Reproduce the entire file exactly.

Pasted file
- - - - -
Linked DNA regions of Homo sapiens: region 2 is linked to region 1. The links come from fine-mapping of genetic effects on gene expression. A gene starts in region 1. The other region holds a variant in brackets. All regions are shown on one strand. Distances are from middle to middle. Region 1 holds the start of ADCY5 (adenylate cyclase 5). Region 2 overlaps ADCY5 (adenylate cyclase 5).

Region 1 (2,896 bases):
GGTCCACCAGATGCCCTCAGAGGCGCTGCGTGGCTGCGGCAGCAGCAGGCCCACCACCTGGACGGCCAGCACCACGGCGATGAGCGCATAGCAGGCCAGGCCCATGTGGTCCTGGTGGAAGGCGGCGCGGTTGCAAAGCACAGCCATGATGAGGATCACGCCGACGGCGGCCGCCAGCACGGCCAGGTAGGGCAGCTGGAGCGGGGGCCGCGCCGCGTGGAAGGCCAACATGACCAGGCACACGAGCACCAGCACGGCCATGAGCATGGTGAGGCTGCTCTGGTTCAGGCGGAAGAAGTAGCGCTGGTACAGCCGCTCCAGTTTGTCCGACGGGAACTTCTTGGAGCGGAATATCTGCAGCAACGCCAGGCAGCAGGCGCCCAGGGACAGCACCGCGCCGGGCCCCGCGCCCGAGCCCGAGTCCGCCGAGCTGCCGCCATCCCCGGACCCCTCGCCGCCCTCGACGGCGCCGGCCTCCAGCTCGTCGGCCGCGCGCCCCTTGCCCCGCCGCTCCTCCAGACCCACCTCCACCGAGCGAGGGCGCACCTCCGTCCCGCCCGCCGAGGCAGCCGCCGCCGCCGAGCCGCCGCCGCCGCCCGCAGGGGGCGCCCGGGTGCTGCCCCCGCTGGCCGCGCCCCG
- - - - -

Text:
Linked DNA regions of Homo sapiens: region 2 is linked to region 1. The links come from fine-mapping of genetic effects on gene expression. A gene starts in region 1. The other region holds a variant in brackets. All regions are shown on one strand. Distances are from middle to middle. Region 1 holds the start of ADCY5 (adenylate cyclase 5). Region 2 overlaps ADCY5 (adenylate cyclase 5).

Region 1 (2,896 bases):
GGTCCACCAGATGCCCTCAGAGGCGCTGCGTGGCTGCGGCAGCAGCAGGCCCACCACCTGGACGGCCAGCACCACGGCGATGAGCGCATAGCAGGCCAGGCCCATGTGGTCCTGGTGGAAGGCGGCGCGGTTGCAAAGCACAGCCATGATGAGGATCACGCCGACGGCGGCCGCCAGCACGGCCAGGTAGGGCAGCTGGAGCGGGGGCCGCGCCGCGTGGAAGGCCAACATGACCAGGCACACGAGCACCAGCACGGCCATGAGCATGGTGAGGCTGCTCTGGTTCAGGCGGAAGAAGTAGCGCTGGTACAGCCGCTCCAGTTTGTCCGACGGGAACTTCTTGGAGCGGAATATCTGCAGCAACGCCAGGCAGCAGGCGCCCAGGGACAGCACCGCGCCGGGCCCCGCGCCCGAGCCCGAGTCCGCCGAGCTGCCGCCATCCCCGGACCCCTCGCCGCCCTCGACGGCGCCGGCCTCCAGCTCGTCGGCCGCGCGCCCCTTGCCCCGCCGCTCCTCCAGACCCACCTCCACCGAGCGAGGGCGCACCTCCGTCCCGCCCGCCGAGGCAGCCGCCGCCGCCGAGCCGCCGCCGCCGCCCGCAGGGGGCGCCCGGGTGCTGCCCCCGCTGGCCGCGCCCCG